Juliette Foucaut - 29 Jun 2015
At the end of May, a month ago today, we attended Feral Vector. We saw many projects and met lots of interesting people. Although we hadn’t planned on it, we ended up showing Avoyd for the first time. In light of the nice feedback we got, we think that releasing it sooner, even without gameplay, would probably be a good idea.
We had initially decided not to show our game since it's still a tech prototype. Presently Avoyd has no gameplay mechanisms other than two teams of AI-controlled drones lazily chasing each other and the ability to shoot. The editing tool is awkward to use. The environments are debug terrain and colours, and we have to keep the resolution low to be able to run it on my laptop. This is a video of the build we showed:
We were happily surprised by the positive feedback we received from those who tried it - thanks everyone who took the time to play Avoyd and talk to us!
despite the game being in zero gravity, i.e. with six degrees of freedom, a bit of a niche genre, people seemed to have little trouble moving through the space which is great news. However they told us they were getting lost, understandably so. Because we know the large debug world inside and out, we forget how disorienting it can be. That's something we'll need to keep in mind.
several people mentioned that they appreciated being able to wander around thanks to the toned-down aggressiveness of the drones.
We loved being told our worlds were beautiful. Neither of us is an artist. We both come from dry, technical backgrounds, so it was a huge compliment and gave a boost to our confidence about the visuals.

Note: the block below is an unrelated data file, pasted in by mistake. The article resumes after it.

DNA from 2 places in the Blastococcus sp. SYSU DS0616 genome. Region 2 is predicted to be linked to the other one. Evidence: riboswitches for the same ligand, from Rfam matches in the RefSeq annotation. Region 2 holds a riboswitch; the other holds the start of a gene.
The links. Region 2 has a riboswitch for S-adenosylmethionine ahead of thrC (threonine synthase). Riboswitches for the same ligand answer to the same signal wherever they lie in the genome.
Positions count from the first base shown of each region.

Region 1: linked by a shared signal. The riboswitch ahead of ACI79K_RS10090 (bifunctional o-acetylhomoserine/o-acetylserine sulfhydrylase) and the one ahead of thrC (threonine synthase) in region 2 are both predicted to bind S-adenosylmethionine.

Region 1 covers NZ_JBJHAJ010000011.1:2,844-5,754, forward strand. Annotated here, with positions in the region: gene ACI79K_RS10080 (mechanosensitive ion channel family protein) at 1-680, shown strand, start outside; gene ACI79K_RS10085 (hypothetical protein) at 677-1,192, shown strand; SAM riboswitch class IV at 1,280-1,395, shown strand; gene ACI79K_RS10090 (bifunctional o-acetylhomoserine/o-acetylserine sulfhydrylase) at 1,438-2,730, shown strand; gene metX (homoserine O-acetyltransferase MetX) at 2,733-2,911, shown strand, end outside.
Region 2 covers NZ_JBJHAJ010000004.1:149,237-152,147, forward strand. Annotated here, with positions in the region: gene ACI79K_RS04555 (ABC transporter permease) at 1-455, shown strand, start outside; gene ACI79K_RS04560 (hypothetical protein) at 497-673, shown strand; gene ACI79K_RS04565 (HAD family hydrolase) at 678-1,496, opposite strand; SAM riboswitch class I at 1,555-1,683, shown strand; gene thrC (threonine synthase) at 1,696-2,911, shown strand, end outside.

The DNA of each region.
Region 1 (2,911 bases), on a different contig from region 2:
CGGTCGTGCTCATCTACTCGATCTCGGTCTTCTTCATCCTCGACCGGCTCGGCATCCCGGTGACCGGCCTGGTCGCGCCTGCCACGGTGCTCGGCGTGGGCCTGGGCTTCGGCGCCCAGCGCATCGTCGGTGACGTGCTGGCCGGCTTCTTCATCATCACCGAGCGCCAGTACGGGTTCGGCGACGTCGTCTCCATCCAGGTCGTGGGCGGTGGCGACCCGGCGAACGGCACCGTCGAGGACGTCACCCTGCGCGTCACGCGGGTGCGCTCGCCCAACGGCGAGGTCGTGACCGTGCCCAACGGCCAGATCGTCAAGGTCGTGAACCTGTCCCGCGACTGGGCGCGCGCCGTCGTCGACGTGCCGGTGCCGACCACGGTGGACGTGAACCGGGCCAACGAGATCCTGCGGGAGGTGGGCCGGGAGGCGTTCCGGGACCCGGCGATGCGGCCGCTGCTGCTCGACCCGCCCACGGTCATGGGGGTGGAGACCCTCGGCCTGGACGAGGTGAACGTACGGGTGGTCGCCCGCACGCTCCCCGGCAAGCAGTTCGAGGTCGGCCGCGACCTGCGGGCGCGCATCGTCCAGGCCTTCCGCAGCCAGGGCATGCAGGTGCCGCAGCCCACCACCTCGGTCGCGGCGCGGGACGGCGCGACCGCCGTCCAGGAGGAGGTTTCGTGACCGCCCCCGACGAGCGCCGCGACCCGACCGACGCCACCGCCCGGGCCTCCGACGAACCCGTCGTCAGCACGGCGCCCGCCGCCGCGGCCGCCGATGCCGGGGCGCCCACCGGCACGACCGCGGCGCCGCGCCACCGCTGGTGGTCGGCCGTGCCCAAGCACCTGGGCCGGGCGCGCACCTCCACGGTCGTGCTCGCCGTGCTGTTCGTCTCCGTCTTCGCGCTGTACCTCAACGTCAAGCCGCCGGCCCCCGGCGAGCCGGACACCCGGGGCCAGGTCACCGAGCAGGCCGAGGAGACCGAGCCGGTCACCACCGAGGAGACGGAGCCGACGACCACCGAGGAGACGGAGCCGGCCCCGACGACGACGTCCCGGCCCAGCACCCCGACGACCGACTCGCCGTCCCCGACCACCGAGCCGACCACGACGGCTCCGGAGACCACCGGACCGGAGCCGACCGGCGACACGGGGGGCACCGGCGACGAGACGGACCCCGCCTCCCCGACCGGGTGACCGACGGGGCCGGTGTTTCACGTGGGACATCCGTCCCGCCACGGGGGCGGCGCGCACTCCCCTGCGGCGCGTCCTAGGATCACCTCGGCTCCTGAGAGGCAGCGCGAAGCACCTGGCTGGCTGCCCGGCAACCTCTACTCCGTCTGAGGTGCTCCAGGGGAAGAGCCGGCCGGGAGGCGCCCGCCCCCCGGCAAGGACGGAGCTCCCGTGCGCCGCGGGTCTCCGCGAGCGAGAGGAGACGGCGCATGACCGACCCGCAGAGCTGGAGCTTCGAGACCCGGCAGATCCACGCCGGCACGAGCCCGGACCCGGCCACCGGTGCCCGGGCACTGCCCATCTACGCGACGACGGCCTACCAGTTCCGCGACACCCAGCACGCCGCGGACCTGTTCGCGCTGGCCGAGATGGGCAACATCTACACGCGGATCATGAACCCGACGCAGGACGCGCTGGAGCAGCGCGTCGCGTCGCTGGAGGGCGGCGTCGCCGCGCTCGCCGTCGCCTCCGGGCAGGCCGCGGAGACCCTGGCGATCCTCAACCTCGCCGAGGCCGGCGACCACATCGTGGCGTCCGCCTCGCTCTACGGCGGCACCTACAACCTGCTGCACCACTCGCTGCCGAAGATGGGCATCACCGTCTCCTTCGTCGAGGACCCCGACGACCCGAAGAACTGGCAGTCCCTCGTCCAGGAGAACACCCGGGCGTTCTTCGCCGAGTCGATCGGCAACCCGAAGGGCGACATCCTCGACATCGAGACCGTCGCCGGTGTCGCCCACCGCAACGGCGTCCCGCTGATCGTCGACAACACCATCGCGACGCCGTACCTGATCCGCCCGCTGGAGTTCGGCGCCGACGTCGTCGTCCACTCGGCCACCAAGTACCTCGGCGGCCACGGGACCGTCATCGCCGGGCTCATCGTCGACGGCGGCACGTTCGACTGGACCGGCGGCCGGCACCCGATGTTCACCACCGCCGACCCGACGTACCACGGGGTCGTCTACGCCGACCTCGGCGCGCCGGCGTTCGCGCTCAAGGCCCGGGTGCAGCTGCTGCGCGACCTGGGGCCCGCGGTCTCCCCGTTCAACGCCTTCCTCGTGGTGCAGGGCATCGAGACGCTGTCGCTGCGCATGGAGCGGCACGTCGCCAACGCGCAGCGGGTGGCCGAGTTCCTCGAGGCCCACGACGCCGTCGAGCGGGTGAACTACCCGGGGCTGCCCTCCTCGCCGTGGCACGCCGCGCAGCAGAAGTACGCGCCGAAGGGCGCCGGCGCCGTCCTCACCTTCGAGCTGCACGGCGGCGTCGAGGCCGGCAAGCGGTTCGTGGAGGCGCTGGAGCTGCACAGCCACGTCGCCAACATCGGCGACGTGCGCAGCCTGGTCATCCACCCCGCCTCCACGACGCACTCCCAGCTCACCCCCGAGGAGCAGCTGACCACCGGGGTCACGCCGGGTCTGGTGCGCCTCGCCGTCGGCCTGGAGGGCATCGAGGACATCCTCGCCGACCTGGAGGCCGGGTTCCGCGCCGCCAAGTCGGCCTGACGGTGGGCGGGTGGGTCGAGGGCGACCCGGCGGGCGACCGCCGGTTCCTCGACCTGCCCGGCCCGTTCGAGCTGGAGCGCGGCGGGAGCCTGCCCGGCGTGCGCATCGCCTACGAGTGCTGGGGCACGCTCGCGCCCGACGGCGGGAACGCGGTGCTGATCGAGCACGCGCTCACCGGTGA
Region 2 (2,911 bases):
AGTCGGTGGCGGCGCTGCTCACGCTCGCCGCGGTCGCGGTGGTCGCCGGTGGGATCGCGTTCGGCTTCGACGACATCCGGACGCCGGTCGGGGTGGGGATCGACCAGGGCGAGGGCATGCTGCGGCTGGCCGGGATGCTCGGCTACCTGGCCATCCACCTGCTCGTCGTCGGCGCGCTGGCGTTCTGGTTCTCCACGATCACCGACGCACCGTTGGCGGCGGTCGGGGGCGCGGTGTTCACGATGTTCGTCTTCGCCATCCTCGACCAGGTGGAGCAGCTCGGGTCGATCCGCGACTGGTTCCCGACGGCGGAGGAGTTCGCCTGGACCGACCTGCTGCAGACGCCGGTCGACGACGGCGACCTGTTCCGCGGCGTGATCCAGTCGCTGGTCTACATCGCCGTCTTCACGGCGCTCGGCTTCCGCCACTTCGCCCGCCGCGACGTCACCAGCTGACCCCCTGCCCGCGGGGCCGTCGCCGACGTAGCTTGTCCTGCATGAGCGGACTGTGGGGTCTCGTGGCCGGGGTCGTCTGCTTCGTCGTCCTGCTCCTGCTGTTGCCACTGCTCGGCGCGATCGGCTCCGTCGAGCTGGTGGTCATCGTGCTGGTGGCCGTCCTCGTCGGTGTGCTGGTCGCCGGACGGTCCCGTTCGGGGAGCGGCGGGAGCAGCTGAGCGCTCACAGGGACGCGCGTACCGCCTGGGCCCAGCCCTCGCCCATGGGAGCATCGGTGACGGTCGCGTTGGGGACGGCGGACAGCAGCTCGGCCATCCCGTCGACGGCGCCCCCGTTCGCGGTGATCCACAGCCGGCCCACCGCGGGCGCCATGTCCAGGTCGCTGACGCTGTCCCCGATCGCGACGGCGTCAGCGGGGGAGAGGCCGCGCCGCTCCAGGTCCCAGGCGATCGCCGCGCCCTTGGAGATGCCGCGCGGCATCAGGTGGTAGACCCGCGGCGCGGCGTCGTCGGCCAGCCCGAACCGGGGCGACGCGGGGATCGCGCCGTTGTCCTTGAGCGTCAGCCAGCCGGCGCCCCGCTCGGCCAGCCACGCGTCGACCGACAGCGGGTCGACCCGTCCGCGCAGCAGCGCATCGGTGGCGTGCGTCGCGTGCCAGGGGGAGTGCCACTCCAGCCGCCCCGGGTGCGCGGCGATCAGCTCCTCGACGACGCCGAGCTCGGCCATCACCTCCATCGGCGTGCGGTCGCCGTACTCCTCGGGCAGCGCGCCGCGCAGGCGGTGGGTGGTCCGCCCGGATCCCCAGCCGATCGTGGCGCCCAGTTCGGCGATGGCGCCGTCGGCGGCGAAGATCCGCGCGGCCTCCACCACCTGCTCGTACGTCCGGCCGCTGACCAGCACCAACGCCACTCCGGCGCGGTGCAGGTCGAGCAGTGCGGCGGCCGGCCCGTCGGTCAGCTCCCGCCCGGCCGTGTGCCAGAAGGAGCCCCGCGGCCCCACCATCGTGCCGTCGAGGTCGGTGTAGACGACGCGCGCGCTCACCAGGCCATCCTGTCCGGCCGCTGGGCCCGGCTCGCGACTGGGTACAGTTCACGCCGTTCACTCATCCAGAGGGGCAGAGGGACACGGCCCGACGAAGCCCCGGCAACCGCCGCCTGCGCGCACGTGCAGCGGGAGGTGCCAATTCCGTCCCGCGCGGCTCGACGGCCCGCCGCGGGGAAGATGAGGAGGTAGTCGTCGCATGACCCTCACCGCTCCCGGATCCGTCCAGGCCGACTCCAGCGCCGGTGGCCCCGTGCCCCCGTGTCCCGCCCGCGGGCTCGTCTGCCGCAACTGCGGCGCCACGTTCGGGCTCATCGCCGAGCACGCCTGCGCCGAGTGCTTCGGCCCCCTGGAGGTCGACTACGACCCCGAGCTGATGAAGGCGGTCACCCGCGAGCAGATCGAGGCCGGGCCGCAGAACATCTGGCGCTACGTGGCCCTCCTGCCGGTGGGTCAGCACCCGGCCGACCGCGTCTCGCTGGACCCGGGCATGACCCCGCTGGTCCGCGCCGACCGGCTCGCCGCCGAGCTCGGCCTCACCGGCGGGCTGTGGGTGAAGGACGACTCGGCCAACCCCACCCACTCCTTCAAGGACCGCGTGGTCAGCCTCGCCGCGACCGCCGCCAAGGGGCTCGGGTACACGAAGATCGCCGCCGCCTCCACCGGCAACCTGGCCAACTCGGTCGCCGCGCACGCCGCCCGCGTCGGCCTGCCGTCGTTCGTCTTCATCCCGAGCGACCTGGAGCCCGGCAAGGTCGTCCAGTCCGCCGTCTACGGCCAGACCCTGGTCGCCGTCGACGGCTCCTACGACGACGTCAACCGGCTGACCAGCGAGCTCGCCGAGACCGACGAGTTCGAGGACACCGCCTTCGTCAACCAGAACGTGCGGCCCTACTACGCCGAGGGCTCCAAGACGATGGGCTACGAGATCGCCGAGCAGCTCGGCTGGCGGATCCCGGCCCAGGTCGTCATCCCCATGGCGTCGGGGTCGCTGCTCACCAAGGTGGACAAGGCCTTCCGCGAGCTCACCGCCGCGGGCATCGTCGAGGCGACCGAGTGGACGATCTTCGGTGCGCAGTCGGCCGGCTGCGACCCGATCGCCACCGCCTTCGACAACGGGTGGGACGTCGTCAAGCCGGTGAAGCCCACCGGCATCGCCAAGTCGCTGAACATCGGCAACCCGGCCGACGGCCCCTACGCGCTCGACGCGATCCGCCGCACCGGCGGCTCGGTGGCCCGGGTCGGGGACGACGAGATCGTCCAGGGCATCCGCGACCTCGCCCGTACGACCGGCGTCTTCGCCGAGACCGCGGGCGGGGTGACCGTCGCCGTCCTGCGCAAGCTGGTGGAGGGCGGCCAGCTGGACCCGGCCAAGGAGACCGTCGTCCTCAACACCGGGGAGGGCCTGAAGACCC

What made us happiest was seeing people wanting to spend more time in the game, losing their sense of time. That was the most rewarding feedback we could have dreamt of.
Doug showing Avoyd to Nick
Amongst the many games on display at the event, the one that stood out the most to us was Joseph Fletcher-Ward's prototype platform puzzler "Yani", which could be described as a cross between Portal and Thomas Was Alone where you literally use your head to solve puzzles by picking it up or dropping it. This is the only image I could find of the prototype, I look forward to playing it!
Going feral vector on Friday, I'm gonna have a build of my game ready, gotta code on the train, it doesn't work yet.. pic.twitter.com/FydZPJ16Zo— Joseph Fletcher-Ward (@mr_machinery). May 27, 2015
I was also mesmerised by the visuals and the eerie atmosphere of Eliott Johnson's game A Light in Chorus:
It was lovely meeting Sherida Halatoe, the watercolour art on her card caught my eye, but when I looked up her game Beyond Eyes I fell in love with the concept too. Here's the trailer and a recent interview of Sherida:
Another intriguing game was released during the event: Encrypted by Niall Moody.
We also had the chance to play 0SPACE, which blew our minds a bit because it's pretty much Avoyd in 2D; the excellent and slightly icky Push Me Pull You; Doug did pretty well at Towerfall; I got quite a workout playing Bulb Fish; and then we abandoned all preconceptions following avant-garde visionary Kevin Patterson.
Shout-outs to Alex Johansson for the crazy cardboard meet MakeyMakey workshop, George Buckenham for the intro to building your own twitter bot, and to Ed Key for the gastronomic Botanic Walk, thanks to whom I can no longer go out in the fields without seeking brambles: the young shoots taste of butter.
We'd like to thank the organisers of Feral Vector, David Hayward for running such an inviting festival in Hebden Bridge and for giving us the opportunity to show Avoyd. We hope to join again next year!